A Mount Allison politics professor says he wonders about some of the reasons behind the Higgs government’s plans for municipal reform.
Geoff Martin, who specializes in the study of local governments, explains that the province may be seeking to transfer some of its own costs to larger amalgamated municipal units such as the one that includes Sackville, the surrounding local service districts (LSDs) and the Village of Dorchester.
“People are right to think that the provincial government may use this in both the present and the near future to download yet more on the municipal sector,” Martin said Wednesday during a telephone interview.
“It will be the municipal sector that would be forced to raise taxes or cut services and not the provincial government.”
Although Martin says he’s glad that the reforms would finally give residents of many LSDs the right to elect their own municipal representatives, he notes that such democratic rights would still be denied to 61,000 people in 12 rural districts stretched across about 70 per cent of New Brunswick’s land mass.
Martin points out that under the government’s reform plan, residents of the 12 rural districts would elect members of advisory councils, but the provincial government would continue to be responsible for the delivery of local services.
He says it appears that the province wants to ensure that there are no elected local governments in the sparsely settled rural districts so that resource extraction and industrial development could proceed unhindered.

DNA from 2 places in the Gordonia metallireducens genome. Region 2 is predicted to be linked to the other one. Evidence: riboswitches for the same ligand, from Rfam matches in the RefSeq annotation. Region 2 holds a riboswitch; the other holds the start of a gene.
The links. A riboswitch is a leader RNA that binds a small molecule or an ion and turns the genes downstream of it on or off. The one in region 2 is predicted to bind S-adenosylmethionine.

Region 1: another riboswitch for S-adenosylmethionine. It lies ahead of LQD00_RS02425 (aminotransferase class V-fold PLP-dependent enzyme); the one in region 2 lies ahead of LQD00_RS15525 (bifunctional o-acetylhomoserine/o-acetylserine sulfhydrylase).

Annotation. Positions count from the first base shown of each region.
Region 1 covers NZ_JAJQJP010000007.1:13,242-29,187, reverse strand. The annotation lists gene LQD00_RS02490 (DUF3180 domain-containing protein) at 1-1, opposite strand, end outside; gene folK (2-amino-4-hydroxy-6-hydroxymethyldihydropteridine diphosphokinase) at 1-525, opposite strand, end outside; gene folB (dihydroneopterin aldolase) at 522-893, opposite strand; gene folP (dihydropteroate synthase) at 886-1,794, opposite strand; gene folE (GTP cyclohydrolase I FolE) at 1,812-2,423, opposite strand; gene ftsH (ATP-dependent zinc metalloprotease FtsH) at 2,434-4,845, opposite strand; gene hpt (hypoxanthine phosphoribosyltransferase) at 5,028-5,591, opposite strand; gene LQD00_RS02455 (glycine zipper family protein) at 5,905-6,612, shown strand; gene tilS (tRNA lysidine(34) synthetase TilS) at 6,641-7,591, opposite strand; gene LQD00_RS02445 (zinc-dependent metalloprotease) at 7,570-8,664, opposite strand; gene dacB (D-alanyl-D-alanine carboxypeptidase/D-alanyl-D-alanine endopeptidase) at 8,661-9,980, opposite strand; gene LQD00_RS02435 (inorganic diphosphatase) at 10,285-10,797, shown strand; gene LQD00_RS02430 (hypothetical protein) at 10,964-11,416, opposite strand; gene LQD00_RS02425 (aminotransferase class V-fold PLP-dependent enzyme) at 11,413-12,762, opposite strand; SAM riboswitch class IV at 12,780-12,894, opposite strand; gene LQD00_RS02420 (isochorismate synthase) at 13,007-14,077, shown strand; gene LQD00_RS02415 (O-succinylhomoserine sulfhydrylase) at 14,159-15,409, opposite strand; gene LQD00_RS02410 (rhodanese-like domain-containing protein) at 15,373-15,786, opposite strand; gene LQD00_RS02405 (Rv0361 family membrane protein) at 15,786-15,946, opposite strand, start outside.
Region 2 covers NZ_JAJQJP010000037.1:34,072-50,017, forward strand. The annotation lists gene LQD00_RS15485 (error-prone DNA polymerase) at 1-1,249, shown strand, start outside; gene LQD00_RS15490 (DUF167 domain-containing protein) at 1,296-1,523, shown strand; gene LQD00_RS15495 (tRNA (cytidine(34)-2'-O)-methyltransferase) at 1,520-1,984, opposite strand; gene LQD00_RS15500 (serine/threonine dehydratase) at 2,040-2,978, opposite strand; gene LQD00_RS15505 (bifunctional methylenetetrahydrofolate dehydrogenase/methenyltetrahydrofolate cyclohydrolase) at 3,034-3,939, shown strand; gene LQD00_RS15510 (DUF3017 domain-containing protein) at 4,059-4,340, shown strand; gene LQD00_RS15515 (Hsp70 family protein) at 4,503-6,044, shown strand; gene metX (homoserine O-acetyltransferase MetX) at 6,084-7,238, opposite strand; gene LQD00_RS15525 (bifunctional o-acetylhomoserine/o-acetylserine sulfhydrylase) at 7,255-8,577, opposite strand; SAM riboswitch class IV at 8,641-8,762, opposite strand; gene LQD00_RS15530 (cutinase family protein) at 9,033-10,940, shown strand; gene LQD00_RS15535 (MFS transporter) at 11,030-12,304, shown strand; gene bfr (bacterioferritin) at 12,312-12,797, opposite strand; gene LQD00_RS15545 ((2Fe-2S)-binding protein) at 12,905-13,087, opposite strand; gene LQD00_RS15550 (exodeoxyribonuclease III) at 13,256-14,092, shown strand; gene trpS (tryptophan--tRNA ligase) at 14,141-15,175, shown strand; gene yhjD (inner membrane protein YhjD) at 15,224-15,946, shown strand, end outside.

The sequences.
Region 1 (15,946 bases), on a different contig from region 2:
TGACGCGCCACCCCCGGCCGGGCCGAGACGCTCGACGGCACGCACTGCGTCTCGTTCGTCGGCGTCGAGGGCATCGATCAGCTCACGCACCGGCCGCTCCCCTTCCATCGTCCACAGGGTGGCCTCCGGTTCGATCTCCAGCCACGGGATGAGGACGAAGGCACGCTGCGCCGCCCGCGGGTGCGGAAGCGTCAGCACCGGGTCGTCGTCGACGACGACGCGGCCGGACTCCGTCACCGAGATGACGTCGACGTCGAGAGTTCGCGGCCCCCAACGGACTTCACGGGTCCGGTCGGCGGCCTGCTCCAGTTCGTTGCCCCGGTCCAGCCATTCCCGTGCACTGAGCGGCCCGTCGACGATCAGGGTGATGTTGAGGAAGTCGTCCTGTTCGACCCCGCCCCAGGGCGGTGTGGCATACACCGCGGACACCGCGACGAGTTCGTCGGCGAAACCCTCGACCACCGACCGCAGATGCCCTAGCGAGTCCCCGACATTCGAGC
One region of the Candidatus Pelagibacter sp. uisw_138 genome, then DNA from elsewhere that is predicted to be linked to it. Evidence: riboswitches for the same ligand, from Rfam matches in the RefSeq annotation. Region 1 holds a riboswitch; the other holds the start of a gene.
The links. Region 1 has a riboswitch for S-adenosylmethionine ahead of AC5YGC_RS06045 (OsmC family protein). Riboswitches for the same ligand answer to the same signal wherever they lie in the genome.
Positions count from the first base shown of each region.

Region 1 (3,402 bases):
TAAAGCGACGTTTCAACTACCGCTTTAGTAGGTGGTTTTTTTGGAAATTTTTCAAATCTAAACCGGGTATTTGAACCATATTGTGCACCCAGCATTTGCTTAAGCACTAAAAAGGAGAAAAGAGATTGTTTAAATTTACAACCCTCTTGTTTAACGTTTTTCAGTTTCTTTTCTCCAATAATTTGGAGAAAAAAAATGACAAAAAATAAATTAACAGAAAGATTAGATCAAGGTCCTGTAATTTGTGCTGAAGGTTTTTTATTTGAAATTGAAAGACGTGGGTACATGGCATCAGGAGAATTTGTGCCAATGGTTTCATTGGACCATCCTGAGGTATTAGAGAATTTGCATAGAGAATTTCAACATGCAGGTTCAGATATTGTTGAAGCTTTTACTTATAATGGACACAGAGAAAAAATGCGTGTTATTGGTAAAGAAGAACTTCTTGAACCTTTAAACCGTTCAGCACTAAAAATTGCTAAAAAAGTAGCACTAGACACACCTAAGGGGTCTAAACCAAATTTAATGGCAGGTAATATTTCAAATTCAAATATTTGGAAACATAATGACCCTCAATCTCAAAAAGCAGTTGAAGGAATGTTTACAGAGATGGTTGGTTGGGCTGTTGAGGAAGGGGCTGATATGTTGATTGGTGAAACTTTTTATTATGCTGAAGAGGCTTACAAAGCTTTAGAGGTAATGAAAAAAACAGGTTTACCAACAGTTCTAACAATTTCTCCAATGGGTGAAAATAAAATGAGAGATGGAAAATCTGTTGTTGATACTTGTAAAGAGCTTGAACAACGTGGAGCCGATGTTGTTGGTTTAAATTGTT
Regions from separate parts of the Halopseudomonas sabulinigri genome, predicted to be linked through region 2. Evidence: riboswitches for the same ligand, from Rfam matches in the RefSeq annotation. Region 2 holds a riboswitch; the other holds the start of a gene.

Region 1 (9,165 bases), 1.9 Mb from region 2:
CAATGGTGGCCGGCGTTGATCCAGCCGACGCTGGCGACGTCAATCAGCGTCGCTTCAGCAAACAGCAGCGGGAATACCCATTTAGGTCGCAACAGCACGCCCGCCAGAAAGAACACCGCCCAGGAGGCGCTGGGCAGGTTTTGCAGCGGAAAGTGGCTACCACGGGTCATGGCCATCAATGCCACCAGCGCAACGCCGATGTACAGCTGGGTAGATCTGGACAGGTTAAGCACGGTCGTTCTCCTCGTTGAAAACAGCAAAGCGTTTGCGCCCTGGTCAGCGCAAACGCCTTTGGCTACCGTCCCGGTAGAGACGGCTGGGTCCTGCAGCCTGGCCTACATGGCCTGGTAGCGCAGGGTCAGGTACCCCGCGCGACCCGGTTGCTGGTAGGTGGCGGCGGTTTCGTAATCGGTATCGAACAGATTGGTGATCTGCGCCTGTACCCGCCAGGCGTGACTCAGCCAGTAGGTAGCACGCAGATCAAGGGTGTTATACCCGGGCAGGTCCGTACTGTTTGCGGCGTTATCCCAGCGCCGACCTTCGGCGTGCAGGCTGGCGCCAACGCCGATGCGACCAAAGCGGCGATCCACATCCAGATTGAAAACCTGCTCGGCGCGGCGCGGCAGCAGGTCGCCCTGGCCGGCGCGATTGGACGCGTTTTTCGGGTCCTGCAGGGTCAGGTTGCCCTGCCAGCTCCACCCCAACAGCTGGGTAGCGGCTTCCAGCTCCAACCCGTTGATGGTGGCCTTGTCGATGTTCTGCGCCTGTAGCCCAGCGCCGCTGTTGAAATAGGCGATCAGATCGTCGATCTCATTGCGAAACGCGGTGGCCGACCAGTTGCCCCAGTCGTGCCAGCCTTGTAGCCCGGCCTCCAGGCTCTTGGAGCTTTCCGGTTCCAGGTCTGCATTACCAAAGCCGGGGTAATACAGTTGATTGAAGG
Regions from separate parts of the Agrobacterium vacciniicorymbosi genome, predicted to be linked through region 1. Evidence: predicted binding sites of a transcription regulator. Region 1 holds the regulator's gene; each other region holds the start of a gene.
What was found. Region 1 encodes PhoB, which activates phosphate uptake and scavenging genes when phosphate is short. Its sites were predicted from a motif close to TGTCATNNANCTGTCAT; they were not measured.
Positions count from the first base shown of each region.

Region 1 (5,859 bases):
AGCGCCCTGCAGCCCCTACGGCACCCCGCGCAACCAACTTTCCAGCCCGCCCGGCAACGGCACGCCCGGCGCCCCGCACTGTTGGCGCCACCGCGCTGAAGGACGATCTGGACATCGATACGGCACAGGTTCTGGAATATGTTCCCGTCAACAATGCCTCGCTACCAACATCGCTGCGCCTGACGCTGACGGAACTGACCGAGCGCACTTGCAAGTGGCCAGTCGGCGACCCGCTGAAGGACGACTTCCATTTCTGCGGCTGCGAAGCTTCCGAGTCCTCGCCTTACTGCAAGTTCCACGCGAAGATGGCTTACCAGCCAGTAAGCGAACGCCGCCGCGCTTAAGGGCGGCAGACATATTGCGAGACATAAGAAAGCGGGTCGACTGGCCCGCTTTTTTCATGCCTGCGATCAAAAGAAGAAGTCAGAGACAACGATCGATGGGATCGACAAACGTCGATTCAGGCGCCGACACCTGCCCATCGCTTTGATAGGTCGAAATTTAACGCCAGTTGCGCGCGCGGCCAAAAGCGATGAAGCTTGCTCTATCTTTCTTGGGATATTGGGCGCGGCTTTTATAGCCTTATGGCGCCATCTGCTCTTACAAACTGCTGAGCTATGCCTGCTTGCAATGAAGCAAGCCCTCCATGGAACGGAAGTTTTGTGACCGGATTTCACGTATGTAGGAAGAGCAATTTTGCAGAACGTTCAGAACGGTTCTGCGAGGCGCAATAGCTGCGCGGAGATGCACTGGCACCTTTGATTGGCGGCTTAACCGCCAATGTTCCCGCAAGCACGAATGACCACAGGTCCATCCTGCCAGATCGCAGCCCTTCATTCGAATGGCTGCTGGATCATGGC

“One of their overriding principles is to encourage economic development and in rural New Brunswick, that means economic development that is more or less unfettered from local concerns,” Martin adds, referring to the proposed Sisson open-pit tungsten mine and the since-closed Metz hog farm in Kent County.
“The province wants to facilitate things like new industrial developments in these 12 rural districts and they don’t want the interference of an incorporated municipal government,” Martin says.
He adds that he would like to see all residents of New Brunswick under the jurisdiction of democratically elected local governments that could defend them against the negative consequences of lax provincial regulations and official passivity when it comes to industrial development and resource extraction.
“I think this is the moment to do it because assuming the government follows through on this whole reform proposal, I doubt there will be any similar changes in the next 20 or 30 years.”
Bruce Wark worked in broadcasting and journalism education for more than 35 years. He was at CBC Radio for nearly 20 years as senior editor of network programs such as The World at Six and World Report. He currently writes for The New Wark Times where this story first appeared on November 24, 2021.